Now that's the end of the story,
With memories of long ago,
Of the little house, behind the house
Where we went cause we had to go.

Here is the roof tear-off and replacement. This picture is just before Cliff smashed his thumb. I decided not to include that photo. You may have been able to read his lips and I wouldn't want to offend anyone with such language. : )

Here is what came off the roof. The rope was not on the roof, but look at those boards. They're as soft as the moss that was growing on them!

Cliff cut new boards for the roof. We didn't use recycled wood for the roof since we wanted to be sure that part was strong and sturdy.

After the roof was removed, we jacked up the left side of the outhouse and put some footings under it to keep it straight. We replaced the rotten, broken "siding" and put some old corrugated tin on the roof. It's not the same as the wood shingles that were originally on there, but still true to form. Old, rusty, corrugated tin is as close as we could get to original while ensuring the integrity of the structure. We didn't want more wood shingles that would just rot away again. Cliff also added a "lock" to hold the door closed. Before jacking the end of the outhouse up and squaring it again, the door wouldn't close. Now that the building is level, the door actually closes. The lock on the outside will hold the door closed to keep the critters out.

Once the building was structurally sound again, it was time to stain. We chose a semi-transparent brick red color. I had hoped for just a hint of red, but the wood was so dry and thirsty, it sucked the stain right up. I could only stain about a 6" square section at a time before I had to re-dip my paintbrush. The red is a bit bolder than I had hoped - I sure liked the graying of the old wood. However, I think that soon enough the red will fade and in just a few years, it will probably look perfect!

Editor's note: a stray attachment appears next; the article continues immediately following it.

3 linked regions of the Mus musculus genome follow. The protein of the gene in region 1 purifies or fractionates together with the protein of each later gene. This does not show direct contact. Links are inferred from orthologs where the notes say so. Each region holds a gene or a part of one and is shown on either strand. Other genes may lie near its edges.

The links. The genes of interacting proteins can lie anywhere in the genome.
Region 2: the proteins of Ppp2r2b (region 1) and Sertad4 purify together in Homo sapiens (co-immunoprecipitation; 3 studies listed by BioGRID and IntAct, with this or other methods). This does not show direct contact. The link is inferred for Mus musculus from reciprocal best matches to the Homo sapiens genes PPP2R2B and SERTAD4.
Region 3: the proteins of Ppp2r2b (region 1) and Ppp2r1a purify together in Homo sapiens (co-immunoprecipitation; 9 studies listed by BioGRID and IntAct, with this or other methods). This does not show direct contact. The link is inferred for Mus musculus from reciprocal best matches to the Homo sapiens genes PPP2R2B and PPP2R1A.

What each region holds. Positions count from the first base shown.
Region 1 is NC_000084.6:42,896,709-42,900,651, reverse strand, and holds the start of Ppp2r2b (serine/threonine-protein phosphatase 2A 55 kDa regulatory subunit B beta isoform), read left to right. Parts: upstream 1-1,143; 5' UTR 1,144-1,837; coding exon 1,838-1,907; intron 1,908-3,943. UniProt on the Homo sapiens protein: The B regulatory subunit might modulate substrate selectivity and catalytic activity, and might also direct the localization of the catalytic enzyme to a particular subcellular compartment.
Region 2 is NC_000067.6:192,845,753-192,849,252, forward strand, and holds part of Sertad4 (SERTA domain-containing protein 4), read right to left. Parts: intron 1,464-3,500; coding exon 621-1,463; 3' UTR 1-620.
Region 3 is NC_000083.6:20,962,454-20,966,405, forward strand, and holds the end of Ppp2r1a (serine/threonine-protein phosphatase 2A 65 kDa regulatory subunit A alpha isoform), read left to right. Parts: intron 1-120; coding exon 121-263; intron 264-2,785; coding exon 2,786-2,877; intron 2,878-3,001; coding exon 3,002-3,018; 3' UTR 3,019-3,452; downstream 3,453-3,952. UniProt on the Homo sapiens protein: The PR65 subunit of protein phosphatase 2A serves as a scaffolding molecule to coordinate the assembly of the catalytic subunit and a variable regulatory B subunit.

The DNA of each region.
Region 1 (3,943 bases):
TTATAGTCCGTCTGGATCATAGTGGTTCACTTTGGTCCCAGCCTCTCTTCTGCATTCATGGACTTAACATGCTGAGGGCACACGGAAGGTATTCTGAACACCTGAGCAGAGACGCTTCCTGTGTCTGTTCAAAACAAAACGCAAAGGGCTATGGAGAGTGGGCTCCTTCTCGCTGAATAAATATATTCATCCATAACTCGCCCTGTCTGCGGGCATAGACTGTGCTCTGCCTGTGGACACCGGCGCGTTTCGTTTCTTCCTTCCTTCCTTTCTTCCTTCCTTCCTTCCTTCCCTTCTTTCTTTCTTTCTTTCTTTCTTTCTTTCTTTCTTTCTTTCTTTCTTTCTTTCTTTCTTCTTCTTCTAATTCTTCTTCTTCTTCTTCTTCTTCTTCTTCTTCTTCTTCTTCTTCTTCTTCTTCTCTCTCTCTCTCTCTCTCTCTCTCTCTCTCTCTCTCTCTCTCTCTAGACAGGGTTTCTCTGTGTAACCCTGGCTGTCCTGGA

I wore one of my favorite old t-shirts for this project. The collar is just barely attached and there are more holes in the shirt than not. This t-shirt was a thank you gift from my parents' neighbor. When I was about 12 years old, they went on vacation and my sister and I took care of their German Shepherd while they were gone. That was one of the strongest, most spirited dogs I have ever known and caring for her was really a lot of work for a ten-year old and a twelve- year old girl. When our neighbor came back from vacation, he gave my sister and me each a Yale t-shirt. The white one didn't survive, but the gray one is still holding on. It has been through two of my sisters plus me. My oldest sister had it most recently and I asked her if I could please have it back, holes and all. It is the softest, most comfortable T-shirt I own. I wear it to paint and I wear it to bed. It's best for wearing with your favorite comfy sweatpants on a Saturday morning while you sit by the window with a hot cup of coffee. Sorry, I'm getting off track here...

Once the majority of the outhouse was painted, we were ready for one of the most important parts of any outhouse. The moon. In another poem about outhouses, the moon is said to "let the poop smell out". Our outhouse has no poop smell, but nothin' says privy like a moon in the door. We struggled a bit with the moon. Where should it go? How high or how low? On the wall or in the door? How far off of the floor? Straight up and down, like a smile or like a frown? At an angle just so slight? How does the real moon look at night?

We settled on a perfect crescent, angled slightly a few degrees clockwise. I think it's perfect. Once everything but the door and the roof trim were stained, I stood back and took a look-see. I wasn't sure that I wanted to stain the door. I liked how the door stood out. I liked the way it looked. Unfortunately I had already stained the part of it under the "lock". We decided to stain it and then we could re-paint it light if we decided we wanted to. I want to. I can barely wait. I want to give it a nice transparent grayish white-wash. So that it looks just like it did before I stained it red.

Such a happy little garden. It makes me smile.


Big Sis said...

It looks great! I totally agree with making the door lighter. It really makes it more noticeable. I love your achievable projects!

Dreams and Designs said...

Wow, looks like a lot of work!